Summary of The Rise and Fall of American Growth

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The Rise and Fall of American Growth book summary
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In the early 21st century, the pace of US innovation remains hectic in communications, entertainment and information technology. Yet economic output per person is declining as Americans age, and income inequality, educational limitations and US government debt plague the economy. Current slow rates of growth in US labor productivity and economic output can’t compare with the rapid advancements the country enjoyed from 1870 to 1970. Economics professor Robert J. Gordon describes this “special century” – when the electric light, the internal combustion engine, indoor plumbing and the telephone changed virtually every aspect of daily life – in great color and detail, though he sets out to offer few policy prescriptions for improving growth today. getAbstract recommends Gordon’s well-researched statistical gold mine as a valuable economic history lesson for students, professors and investors.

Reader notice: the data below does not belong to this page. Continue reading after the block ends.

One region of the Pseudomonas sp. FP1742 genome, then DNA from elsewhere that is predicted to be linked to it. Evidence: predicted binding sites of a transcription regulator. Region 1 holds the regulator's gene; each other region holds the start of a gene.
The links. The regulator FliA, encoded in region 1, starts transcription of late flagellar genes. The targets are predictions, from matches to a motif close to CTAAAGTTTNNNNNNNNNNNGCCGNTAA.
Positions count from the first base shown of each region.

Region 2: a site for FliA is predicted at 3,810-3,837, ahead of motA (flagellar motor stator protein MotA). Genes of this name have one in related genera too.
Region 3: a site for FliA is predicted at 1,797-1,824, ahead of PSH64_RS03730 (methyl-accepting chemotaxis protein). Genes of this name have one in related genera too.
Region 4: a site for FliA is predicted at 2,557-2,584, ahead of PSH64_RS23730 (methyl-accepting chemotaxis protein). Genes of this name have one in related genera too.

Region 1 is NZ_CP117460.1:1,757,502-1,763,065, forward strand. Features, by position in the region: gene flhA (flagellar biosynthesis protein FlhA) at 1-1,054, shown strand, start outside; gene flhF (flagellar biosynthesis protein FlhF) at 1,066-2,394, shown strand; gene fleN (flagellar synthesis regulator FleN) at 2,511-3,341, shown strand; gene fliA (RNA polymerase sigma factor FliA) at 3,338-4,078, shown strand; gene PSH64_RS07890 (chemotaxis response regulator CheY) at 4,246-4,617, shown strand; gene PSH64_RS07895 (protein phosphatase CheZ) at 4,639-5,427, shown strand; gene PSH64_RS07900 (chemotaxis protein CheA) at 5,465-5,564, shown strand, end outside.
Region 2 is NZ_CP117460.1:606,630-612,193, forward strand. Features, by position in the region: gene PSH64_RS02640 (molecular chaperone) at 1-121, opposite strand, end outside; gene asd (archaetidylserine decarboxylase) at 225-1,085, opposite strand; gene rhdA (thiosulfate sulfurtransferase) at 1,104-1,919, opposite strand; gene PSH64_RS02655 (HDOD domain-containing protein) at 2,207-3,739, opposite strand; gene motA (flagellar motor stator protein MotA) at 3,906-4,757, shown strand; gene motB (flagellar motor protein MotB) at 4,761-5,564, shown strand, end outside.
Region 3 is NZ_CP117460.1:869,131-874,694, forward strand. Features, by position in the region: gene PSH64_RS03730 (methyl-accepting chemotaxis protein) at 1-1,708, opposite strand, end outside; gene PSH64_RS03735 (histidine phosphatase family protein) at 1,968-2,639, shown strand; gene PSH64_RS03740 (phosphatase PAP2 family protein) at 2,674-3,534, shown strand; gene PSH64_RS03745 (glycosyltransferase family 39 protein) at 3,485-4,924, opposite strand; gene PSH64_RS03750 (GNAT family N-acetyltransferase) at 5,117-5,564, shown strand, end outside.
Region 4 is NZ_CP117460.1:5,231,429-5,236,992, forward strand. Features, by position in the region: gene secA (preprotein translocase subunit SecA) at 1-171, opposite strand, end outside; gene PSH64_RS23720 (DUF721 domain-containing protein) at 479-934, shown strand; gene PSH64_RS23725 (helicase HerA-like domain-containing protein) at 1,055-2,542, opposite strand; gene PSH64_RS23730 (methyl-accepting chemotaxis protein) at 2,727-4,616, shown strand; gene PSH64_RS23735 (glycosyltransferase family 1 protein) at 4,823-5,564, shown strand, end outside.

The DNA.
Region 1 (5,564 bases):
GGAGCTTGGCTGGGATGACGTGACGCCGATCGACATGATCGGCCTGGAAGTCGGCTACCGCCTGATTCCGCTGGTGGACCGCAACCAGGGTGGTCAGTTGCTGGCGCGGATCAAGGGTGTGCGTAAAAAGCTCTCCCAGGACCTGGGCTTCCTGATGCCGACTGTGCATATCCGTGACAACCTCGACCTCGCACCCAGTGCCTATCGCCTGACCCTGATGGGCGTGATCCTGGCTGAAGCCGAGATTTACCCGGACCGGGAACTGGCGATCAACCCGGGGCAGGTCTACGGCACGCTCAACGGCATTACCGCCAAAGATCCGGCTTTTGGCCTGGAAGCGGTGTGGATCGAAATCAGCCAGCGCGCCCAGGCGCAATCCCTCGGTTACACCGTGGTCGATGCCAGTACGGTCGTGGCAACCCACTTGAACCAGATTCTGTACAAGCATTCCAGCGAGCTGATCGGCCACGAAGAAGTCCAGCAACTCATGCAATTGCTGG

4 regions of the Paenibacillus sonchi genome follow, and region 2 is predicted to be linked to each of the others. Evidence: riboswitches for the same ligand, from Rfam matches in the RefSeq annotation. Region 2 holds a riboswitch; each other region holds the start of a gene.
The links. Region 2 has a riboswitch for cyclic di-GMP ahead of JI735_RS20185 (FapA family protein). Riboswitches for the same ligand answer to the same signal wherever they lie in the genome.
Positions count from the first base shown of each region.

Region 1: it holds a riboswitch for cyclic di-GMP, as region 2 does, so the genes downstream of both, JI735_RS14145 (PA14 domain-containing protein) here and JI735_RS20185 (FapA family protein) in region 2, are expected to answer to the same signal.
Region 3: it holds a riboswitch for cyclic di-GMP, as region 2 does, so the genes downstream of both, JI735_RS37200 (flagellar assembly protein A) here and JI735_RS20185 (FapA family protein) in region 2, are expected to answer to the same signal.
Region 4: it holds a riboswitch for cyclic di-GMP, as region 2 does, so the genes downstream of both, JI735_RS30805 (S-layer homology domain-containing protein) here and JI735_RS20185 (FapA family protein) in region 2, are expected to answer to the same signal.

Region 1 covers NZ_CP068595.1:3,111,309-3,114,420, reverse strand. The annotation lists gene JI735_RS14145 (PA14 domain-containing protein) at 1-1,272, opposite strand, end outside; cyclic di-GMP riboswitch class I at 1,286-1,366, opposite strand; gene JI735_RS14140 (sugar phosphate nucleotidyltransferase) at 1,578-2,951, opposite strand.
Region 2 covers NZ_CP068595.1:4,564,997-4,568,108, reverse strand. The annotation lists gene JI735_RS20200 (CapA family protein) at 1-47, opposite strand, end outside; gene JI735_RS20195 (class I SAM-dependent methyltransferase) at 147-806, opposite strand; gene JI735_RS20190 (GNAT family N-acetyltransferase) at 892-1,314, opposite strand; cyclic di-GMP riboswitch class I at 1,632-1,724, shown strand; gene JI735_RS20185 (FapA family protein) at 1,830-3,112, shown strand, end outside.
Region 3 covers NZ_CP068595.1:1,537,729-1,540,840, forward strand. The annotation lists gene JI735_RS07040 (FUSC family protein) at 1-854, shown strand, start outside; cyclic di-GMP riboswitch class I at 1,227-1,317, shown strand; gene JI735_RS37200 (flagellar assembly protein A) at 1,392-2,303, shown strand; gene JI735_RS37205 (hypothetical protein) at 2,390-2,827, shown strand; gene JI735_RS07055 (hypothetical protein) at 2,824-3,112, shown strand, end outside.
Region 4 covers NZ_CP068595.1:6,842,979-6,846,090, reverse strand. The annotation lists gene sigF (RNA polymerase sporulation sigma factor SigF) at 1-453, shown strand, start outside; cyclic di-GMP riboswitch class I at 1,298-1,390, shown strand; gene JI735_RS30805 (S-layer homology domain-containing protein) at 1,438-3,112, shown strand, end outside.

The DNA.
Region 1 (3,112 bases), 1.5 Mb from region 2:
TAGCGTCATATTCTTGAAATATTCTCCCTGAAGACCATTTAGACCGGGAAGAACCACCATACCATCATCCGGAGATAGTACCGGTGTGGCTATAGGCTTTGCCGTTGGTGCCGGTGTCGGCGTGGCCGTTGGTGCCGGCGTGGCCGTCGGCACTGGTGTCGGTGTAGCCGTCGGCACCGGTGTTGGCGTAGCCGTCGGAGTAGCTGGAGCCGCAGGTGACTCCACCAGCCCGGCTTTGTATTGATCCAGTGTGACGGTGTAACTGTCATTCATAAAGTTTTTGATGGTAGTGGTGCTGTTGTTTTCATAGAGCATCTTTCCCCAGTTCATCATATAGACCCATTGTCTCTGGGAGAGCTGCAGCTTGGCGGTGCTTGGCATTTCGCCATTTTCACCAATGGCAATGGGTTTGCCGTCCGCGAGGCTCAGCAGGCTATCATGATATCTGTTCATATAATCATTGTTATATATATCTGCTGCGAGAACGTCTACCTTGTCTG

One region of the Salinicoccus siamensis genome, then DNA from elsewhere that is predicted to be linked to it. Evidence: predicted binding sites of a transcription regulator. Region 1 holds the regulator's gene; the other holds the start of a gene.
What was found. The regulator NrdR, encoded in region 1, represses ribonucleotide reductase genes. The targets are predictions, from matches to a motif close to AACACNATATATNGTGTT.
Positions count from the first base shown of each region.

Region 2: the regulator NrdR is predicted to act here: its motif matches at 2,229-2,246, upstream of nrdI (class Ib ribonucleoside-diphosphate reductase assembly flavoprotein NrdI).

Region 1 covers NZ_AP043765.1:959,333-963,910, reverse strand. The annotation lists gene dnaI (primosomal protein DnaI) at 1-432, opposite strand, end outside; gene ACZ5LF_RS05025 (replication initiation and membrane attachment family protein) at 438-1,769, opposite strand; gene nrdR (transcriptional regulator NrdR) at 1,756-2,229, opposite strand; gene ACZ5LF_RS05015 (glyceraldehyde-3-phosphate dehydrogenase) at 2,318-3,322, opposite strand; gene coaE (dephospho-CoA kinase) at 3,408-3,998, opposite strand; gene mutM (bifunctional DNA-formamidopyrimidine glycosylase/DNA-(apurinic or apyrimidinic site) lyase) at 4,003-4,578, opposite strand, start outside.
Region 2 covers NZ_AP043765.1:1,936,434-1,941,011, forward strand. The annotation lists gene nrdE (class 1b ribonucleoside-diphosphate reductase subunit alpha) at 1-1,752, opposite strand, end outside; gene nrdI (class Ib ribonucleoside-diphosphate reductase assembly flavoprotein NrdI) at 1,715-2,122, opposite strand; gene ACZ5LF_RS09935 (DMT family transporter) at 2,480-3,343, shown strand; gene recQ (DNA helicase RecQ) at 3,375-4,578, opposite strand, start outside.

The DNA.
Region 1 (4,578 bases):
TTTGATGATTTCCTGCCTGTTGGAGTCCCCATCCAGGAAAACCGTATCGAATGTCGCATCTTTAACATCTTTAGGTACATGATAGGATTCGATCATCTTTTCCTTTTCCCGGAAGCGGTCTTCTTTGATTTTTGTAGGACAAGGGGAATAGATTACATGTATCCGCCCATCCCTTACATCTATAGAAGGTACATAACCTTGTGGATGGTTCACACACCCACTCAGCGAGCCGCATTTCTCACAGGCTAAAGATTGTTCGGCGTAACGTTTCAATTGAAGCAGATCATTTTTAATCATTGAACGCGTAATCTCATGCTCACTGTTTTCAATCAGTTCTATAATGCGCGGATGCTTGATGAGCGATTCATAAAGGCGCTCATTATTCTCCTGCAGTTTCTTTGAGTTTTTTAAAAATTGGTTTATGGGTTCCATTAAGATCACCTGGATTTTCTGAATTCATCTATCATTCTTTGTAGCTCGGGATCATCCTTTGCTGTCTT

About the Author

Robert J. Gordon is a professor at Northwestern University. His books include Productivity Growth, Inflation and Employment and Macroeconomics.

 

Summary

A “Special Century”

Revolutionary inventions and discoveries during the century from 1870 to 1970 produced an unrepeatable surge in the US standard of living, as measured by economic output per person. Since 1970, output per capita has grown at a much slower pace.

Gross domestic product (GDP), which shows total economic activity, is a flawed guide to historic changes in the standard of living. For “real GDP per person,” refer to inflation-adjusted GDP divided by the population. Though countries around the world use this measure, even real GDP per capita significantly understates the increases in the US standard of living in the 100 years that ended in 1970. The quantitative calculation of GDP excludes some contributors to the quality of American life. Consider the invention of electric light in 1879: Previously, candles and kerosene lamps illuminated American homes. GDP can’t measure the impact of electric light – the elimination of smoke and odor, and the reduced risk of accidental fires – on living standards.

Networked Homes

In 1870, most people lived in the rural countryside. Americans produced a large share of their food and apparel...


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    V. M. 2 years ago
    did not really like the style of presentation in this book all the arguments around yes about anything concrete